Miku even has experience of playing in the best club tournament in Europe – the Champion’s League. With all this experience, I don’t find it surprising that Bengaluru FC are paying him top money. In case you didn’t know, Miku will be the highest paid player in the league.

On the pitch, Miku is very effective, even if he doesn’t make your pulse quicken. He can usually be found around the six-yard box ready to score. His positioning is quite good too. Somehow and despite hovering in and around the smaller box, he always happens to find space away from his markers.

This space allows Miku to receive the ball in dangerous positions which is half the work done. He’s good when it comes to the other half also. Miku has a very agile brain which he combines very well with snapshots. Once he receives the ball in the box, he almost always manages to turn his marker to get his snapshot off.

While I see Miku as an effective, no-nonsense forward who scores fairly consistently, he’s not completely devoid of flair. Miku’s flair comes in the form of single touches. You won’t find him dribbling through a crowd of defenders but you will find him pulling off audacious touches and lay-offs for runners around him.

What Are Miku’s Weaknesses?

I keep repeating “effective” for Miku. It may mean that his qualities don’t really stand out but it also means that he doesn’t really have flaws either. When you actually look for flaws in Miku’s game, you’ll actually be clutching for straws. You may even think “he doesn’t do enough”. That statement is nit-picking, nothing more. So, here’s my disclaimer. I’m gonna nit-pick while you read this and continue nose picking.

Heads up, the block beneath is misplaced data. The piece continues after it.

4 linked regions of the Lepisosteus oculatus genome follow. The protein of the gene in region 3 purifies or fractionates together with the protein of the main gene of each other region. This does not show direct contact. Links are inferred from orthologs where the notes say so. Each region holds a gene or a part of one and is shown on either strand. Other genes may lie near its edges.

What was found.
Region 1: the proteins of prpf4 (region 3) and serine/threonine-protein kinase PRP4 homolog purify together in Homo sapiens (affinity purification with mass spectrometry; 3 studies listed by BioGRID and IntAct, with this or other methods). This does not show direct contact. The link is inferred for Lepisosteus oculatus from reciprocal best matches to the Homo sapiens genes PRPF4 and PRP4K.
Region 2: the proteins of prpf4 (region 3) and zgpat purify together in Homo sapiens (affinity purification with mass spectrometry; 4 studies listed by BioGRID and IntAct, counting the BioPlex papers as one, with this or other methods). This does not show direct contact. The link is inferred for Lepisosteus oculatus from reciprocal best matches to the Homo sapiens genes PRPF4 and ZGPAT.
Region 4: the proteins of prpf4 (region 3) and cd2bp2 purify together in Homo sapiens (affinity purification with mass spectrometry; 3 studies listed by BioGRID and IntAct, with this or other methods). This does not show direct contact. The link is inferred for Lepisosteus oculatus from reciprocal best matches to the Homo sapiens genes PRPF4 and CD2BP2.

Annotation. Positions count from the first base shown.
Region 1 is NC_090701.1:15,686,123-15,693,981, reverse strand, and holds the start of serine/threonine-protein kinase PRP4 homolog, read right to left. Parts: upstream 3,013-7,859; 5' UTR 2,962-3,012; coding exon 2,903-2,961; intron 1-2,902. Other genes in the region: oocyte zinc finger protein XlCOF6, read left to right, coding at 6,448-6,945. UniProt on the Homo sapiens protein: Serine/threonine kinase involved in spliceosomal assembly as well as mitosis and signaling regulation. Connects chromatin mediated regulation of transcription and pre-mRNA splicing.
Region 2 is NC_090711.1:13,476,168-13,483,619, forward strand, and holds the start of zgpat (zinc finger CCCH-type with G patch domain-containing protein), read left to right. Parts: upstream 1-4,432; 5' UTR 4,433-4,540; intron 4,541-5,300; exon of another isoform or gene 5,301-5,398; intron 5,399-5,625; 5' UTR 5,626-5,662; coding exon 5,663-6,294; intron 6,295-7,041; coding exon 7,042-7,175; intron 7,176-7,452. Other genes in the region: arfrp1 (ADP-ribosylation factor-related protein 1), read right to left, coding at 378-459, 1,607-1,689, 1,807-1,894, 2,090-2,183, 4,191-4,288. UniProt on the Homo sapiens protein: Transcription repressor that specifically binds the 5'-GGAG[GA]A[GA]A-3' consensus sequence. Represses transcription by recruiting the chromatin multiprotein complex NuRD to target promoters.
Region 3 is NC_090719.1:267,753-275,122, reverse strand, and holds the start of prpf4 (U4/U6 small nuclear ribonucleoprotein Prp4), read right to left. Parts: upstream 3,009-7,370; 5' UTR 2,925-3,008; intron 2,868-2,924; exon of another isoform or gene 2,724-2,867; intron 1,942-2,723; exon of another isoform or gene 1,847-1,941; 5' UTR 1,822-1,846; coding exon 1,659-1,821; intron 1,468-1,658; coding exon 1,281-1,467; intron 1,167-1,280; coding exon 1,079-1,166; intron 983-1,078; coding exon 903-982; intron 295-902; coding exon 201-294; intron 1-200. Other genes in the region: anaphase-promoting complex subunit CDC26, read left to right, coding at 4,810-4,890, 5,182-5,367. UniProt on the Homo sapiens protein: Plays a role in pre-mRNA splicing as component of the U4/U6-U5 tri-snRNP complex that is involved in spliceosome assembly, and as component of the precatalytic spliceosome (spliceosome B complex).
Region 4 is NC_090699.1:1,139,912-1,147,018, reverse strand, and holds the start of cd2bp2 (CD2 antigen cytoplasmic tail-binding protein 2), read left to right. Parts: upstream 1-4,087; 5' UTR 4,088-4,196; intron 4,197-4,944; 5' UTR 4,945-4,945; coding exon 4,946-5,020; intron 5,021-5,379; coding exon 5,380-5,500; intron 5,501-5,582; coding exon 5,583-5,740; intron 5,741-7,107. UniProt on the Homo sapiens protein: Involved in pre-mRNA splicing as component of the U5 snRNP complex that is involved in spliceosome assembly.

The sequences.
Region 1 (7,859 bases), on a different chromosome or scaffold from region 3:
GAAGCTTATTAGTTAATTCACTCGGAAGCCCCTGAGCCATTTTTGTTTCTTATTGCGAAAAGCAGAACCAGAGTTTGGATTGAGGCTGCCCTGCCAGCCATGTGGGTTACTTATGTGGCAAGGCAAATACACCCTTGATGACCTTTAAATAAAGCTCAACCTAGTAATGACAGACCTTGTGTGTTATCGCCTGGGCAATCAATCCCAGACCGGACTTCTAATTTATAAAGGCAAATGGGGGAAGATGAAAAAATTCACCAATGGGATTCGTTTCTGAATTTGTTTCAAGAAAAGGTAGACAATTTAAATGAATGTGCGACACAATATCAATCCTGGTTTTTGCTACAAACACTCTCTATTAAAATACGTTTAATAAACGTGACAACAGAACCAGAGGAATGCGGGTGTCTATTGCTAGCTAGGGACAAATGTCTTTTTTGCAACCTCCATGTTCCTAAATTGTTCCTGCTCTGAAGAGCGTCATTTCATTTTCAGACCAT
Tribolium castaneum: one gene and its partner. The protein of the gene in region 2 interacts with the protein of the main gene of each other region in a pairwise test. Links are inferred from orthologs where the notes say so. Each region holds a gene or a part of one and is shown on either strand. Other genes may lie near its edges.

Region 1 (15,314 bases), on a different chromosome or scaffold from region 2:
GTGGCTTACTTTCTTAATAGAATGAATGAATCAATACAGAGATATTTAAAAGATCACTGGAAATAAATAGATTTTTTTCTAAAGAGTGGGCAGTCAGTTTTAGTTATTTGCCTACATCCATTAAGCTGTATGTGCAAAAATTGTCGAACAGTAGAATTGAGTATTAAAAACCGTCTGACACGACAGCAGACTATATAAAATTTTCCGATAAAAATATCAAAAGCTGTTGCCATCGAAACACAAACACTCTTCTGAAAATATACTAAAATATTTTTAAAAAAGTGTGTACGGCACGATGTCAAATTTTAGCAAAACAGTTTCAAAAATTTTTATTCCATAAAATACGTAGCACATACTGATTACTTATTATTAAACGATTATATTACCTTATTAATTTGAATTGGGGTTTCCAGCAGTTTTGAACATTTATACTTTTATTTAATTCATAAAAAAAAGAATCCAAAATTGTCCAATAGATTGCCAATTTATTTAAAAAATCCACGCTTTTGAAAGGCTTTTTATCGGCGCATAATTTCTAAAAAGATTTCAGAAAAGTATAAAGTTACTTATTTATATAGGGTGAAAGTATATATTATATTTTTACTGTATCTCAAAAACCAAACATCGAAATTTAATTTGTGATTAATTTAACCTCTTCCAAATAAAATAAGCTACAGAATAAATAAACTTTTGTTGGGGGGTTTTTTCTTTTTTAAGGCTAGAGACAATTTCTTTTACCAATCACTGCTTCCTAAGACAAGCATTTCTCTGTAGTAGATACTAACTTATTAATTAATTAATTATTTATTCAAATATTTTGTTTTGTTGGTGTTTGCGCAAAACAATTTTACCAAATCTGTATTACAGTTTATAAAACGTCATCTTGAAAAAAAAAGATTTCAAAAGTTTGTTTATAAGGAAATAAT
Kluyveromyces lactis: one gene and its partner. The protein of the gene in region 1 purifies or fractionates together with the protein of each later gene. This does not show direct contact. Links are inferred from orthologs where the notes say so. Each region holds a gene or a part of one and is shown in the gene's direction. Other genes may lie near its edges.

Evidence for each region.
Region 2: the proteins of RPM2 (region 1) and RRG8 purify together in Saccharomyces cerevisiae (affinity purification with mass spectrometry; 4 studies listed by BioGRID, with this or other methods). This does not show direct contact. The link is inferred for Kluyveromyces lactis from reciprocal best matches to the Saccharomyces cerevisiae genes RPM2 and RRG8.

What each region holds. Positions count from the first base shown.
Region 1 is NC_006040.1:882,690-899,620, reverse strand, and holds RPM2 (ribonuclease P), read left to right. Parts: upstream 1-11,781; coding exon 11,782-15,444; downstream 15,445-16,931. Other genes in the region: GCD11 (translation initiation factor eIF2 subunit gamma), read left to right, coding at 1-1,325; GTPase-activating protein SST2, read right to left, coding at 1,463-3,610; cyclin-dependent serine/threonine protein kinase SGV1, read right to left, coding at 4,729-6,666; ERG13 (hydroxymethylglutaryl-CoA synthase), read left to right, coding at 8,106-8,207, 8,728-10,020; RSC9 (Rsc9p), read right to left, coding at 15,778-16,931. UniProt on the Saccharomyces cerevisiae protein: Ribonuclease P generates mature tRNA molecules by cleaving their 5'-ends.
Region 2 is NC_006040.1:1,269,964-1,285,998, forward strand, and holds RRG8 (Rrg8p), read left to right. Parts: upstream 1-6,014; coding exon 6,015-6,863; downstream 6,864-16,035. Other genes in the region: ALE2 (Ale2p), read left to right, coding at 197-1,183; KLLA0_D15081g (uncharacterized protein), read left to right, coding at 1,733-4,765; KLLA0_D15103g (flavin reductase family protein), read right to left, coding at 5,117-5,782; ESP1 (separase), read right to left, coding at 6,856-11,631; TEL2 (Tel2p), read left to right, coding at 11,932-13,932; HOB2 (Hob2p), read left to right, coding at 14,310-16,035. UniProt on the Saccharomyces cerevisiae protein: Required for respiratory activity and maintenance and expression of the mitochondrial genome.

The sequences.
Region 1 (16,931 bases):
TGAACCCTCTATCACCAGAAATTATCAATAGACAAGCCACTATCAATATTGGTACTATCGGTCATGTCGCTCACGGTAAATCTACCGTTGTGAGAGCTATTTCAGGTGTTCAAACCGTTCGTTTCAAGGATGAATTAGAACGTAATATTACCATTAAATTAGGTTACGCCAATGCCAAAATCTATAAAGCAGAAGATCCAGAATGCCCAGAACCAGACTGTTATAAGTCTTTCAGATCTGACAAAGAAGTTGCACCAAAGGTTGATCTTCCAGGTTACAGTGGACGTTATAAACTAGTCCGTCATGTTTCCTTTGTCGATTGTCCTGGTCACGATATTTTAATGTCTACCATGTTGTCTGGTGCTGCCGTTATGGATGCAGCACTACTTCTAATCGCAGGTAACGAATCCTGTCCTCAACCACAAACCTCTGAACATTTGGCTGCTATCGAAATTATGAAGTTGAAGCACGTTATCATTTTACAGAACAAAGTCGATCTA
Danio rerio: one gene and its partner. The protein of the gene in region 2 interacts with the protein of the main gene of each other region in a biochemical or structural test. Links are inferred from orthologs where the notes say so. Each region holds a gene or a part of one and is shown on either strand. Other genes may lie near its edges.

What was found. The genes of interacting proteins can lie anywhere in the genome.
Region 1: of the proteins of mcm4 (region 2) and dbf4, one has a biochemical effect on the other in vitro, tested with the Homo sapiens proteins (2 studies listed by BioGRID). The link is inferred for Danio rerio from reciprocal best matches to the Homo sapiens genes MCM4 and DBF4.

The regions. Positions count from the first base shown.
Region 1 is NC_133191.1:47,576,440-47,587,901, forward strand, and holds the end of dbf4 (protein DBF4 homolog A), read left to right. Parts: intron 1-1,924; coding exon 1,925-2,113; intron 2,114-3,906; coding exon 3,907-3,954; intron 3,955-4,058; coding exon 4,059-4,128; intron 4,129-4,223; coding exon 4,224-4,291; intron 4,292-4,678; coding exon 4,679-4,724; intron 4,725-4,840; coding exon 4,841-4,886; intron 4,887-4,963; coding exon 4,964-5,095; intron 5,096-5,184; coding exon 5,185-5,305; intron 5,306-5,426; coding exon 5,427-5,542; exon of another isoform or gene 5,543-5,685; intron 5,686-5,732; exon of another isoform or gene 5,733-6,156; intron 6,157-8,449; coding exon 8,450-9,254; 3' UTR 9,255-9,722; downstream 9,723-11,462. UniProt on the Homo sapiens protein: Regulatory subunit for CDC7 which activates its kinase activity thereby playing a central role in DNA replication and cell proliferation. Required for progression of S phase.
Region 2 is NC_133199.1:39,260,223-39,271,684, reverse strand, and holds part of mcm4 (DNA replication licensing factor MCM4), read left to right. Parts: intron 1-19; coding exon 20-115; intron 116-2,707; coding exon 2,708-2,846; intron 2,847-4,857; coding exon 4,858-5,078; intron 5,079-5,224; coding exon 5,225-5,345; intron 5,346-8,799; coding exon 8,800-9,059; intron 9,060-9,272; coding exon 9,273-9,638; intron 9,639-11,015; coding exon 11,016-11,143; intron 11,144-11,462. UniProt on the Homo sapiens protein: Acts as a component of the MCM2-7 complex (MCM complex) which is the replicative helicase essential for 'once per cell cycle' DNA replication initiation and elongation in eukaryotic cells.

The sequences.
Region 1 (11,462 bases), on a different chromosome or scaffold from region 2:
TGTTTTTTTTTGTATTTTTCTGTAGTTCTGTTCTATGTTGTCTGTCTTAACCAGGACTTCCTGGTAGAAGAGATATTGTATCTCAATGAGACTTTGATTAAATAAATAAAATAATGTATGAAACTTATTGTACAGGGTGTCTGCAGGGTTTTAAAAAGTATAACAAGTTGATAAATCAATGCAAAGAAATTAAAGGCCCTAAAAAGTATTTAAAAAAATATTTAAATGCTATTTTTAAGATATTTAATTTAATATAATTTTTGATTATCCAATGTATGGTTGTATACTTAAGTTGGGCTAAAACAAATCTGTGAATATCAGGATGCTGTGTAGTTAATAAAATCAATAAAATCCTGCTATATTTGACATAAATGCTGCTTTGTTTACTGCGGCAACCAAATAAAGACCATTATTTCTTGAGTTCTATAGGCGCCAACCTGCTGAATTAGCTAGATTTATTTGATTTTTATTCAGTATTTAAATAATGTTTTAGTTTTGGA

Miku isn’t the fastest customer around. His pace is average. He won’t be able to outrun most people but he won’t get swamped by their pace either. This shouldn’t be that big a deal because he doesn’t rely on pace that much anyway.

In footballing circles, it is said that after 30 players start losing their physical attributes. It takes unholy discipline throughout your 20s for a player to not start losing pace and stamina after 30. This is the main reason why big clubs shy away from signing +30-year-olds and when they do they do it for short-term contracts.

I think Miku may have stamina issues as well. He’ll be playing in a completely new environment. He will be experiencing the Indian weather, which is tough for players in their prime. Between his age and the newness of the Indian environment, he may struggle with stamina. This means that he’ll pace himself in the middle of games. So, you may see him disappear for long stretches of the game before coming in with a key contribution.

The level of Miku’s involvement (this is an impression I have, I’m not sure how right I am) in the game concerns me. I don’t think he drops back into the midfield to help build up play. My hunch says that he’s your Poacher type of player who stays in the final third most of the time. That is a good thing and bad thing. Which one it is depends on how the team has been set up when he starts.

What Can We Expect from Miku in ISL-2017

I don’t know how much Miku is going to play for Bengaluru and what setup Albert Roca chooses to use him in. I don’t expect Miku to be their primary striker. They have an embarrassment of riches situation in that position. Apart from Miku, they have Nobrega and Chhetri. In addition, they even have Thongkhosiem Haokip and Alwyn George. Although, I think these last two will play wings.